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SOA Finally Living Up to its Hype, Survey Shows

Service-enablement might finally be living up to its hype according to new research from programming consultancy Evans Data Corp. The company found that nearly half of the 400 Web Services programmers surveyed have already participated in successful SOA development efforts, and that SOA development efforts themselves are finishing on time—for the most part.

Service-enablement and service-oriented architecture (SOA) have garnered somewhat mixed reputations, in part—skeptics grouse—because they promise more than they can deliver, ignore obvious people and process problems, and are imperfectly understood by executives and business stakeholders (who tend to focus more on the promise than on the feasibility of pervasive service-enablement).

Evans Data’s 2006 Web Services Development Survey, conducted in December, might not do much to allay the concerns (much less quell the grousing) of SOA skeptics, but it should bolster the case of SOA boosters. Evans Data found that among programmers who have experience with SOA-related projects, more than 40 percent say they’re able to complete a typical SOA development effort within 3 months. While that’s probably not as high a rate as most project managers would like, it’s still more than twice the year-ago percentage. What’s more, greater than 60 percent of all SOA projects are finishing within 6 months. That’s not a bad tally by any measure—especially when one takes into account the traditionally high rate of failure among enterprise development projects.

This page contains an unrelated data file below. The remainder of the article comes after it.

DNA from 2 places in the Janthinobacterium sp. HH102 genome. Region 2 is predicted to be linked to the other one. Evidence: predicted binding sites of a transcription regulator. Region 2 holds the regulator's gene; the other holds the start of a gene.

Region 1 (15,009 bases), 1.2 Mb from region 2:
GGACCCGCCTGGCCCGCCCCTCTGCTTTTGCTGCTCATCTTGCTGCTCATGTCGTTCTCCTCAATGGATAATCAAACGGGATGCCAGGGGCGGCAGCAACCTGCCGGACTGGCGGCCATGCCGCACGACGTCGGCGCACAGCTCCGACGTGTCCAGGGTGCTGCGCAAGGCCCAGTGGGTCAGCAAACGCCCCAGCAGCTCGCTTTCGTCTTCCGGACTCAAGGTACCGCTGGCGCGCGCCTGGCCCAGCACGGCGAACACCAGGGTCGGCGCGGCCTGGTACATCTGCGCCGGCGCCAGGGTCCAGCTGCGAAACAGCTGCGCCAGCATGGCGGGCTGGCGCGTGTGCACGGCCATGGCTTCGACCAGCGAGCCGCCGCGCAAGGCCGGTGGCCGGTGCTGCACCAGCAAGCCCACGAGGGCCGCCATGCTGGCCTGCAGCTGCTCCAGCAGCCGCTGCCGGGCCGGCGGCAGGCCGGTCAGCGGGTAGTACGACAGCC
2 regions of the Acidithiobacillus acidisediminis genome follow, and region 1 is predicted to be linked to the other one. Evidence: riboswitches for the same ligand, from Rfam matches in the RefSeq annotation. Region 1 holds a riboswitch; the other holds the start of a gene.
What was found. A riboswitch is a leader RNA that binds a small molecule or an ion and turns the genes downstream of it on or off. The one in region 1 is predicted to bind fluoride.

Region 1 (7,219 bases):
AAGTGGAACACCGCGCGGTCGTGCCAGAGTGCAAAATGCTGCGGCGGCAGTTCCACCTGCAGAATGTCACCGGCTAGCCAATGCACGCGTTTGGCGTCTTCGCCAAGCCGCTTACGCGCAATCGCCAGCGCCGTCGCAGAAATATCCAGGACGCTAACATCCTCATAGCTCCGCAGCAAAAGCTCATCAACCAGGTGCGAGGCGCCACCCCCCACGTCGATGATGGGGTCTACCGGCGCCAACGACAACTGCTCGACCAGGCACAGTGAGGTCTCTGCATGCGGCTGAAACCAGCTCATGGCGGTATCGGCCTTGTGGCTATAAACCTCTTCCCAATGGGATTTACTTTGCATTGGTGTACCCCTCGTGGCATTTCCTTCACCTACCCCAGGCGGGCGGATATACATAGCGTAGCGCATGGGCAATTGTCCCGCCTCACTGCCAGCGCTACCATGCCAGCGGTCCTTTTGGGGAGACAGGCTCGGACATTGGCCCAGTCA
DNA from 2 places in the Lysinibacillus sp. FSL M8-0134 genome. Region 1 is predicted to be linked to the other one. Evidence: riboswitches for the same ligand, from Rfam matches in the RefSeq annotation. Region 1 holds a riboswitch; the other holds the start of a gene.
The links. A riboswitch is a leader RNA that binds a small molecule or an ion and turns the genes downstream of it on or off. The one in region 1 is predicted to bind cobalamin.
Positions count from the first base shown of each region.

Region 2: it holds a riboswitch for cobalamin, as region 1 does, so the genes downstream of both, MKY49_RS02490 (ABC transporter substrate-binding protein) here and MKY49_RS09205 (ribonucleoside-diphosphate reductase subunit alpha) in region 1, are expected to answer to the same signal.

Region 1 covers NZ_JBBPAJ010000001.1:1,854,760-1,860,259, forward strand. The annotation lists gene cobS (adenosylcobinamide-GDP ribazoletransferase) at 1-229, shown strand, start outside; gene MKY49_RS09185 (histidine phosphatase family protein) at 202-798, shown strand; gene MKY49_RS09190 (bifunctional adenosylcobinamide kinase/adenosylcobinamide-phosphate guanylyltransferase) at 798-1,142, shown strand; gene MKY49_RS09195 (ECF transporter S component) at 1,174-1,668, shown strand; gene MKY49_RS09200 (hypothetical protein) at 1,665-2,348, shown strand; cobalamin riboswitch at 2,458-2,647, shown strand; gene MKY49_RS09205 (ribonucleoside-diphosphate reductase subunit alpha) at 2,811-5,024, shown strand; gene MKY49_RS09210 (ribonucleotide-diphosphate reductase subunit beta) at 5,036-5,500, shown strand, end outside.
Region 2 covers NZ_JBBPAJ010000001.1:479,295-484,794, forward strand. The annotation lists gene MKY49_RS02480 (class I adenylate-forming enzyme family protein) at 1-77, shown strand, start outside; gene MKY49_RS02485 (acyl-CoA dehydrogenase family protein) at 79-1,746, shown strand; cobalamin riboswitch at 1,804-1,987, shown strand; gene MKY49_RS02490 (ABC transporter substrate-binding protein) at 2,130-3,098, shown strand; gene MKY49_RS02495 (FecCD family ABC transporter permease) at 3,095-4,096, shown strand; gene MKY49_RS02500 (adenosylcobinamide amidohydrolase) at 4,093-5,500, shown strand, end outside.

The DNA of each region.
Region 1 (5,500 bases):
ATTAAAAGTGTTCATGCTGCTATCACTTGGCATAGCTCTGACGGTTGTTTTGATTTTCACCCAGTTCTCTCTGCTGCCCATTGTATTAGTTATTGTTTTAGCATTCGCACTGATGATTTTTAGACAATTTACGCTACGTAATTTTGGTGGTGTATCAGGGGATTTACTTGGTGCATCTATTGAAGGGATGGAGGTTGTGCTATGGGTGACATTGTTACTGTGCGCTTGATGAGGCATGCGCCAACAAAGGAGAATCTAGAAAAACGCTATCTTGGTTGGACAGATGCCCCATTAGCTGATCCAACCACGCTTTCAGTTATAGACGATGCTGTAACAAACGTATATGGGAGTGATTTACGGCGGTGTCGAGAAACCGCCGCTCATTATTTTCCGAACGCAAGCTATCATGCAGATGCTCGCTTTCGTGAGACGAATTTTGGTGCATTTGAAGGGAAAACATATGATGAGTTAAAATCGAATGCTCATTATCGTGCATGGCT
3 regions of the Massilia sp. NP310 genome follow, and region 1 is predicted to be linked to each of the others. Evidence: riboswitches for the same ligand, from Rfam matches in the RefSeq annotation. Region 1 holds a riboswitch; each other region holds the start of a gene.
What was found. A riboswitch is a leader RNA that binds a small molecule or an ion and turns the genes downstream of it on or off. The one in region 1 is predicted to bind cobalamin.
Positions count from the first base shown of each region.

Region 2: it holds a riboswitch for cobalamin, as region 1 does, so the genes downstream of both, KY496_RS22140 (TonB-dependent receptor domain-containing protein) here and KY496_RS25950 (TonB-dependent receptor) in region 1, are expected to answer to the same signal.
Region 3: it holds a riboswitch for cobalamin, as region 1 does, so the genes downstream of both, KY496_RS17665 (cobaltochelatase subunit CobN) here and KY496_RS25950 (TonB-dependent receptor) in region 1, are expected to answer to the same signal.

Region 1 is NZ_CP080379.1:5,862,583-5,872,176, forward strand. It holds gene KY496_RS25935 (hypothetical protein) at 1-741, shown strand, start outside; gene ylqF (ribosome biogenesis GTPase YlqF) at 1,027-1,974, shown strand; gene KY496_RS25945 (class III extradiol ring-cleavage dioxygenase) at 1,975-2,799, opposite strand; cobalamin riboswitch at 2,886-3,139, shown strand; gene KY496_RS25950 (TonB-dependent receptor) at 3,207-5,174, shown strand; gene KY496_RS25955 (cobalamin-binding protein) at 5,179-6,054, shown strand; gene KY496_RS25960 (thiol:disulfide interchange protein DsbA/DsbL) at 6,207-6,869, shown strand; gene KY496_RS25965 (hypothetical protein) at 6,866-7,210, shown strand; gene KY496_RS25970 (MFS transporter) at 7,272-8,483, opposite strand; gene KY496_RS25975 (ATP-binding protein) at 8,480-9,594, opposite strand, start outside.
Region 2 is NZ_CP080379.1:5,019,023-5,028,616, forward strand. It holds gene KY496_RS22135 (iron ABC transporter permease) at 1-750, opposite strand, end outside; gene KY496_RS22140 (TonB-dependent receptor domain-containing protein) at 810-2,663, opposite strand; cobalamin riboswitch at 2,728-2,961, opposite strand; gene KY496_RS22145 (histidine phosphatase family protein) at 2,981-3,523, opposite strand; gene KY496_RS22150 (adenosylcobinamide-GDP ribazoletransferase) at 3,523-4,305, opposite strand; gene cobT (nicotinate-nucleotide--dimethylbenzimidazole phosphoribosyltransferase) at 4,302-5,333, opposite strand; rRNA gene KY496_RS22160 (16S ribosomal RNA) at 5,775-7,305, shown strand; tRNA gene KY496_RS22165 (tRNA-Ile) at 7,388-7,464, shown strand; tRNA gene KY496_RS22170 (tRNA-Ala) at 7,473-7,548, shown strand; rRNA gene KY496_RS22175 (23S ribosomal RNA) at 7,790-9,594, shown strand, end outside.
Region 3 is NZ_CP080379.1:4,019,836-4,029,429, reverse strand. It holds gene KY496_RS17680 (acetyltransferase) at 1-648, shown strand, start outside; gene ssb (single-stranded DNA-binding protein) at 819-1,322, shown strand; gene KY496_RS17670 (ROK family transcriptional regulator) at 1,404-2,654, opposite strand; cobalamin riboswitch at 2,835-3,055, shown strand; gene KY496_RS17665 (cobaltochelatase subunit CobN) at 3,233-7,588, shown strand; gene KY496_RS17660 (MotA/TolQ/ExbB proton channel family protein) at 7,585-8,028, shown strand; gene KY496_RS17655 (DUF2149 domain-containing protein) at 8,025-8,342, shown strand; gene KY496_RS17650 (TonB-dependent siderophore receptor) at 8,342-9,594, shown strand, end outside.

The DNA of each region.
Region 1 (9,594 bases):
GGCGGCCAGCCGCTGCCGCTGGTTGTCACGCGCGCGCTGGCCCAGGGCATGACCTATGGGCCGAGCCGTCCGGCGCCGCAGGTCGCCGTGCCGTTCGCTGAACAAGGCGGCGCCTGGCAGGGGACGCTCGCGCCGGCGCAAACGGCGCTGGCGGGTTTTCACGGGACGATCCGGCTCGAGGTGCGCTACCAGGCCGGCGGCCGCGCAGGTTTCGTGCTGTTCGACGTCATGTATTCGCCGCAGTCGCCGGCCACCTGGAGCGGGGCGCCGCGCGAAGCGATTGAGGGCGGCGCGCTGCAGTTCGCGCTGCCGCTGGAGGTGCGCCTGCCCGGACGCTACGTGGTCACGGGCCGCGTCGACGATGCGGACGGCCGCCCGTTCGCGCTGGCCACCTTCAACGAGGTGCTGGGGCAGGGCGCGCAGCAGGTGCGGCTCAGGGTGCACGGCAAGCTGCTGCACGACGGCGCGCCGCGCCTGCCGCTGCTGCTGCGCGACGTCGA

“We are now moving from the SOA pilot stage into full live deployments, taking advantage of the reuse of frameworks and services thus driving the much improved productivity curve,” said Evans Data president John Andrews, in a statement. “This adoption highlights the proven benefits that both the IT and line of business organizations achieve through their SOA efforts.”

What’s behind these verifiable increases in developer productivity? For starters, Evans Data says, organizations are adopting .Net and Java for SOA in nearly equal proportions: By 2009, the researcher estimates, two out of three SOA developers will be running most of their applications in managed code. How’s that for momentum?

In addition, half of developers working on Web services are currently using Asynchronous JavaScript and XML (AJAX)—or plan to do so—over the coming 12 months. This is a slight improvement from just six months ago (45 percent), Evans Data notes.

Elsewhere, the number of companies with 40 or more Web services in production has doubled over the last two years. That number is expected to double again over the next 12 months, the researchers say.

As for SOA challenges, most companies cite the difficulty of determining ROI for SOA projects as the foremost challenge associated with SOA development and deployment efforts. The second-greatest challenge, not surprisingly, is obtaining organizational buy-in.

About the Author

Stephen Swoyer is a contributing editor for Enterprise Systems. He can be reached at stephen.swoyer@spinkle.net.

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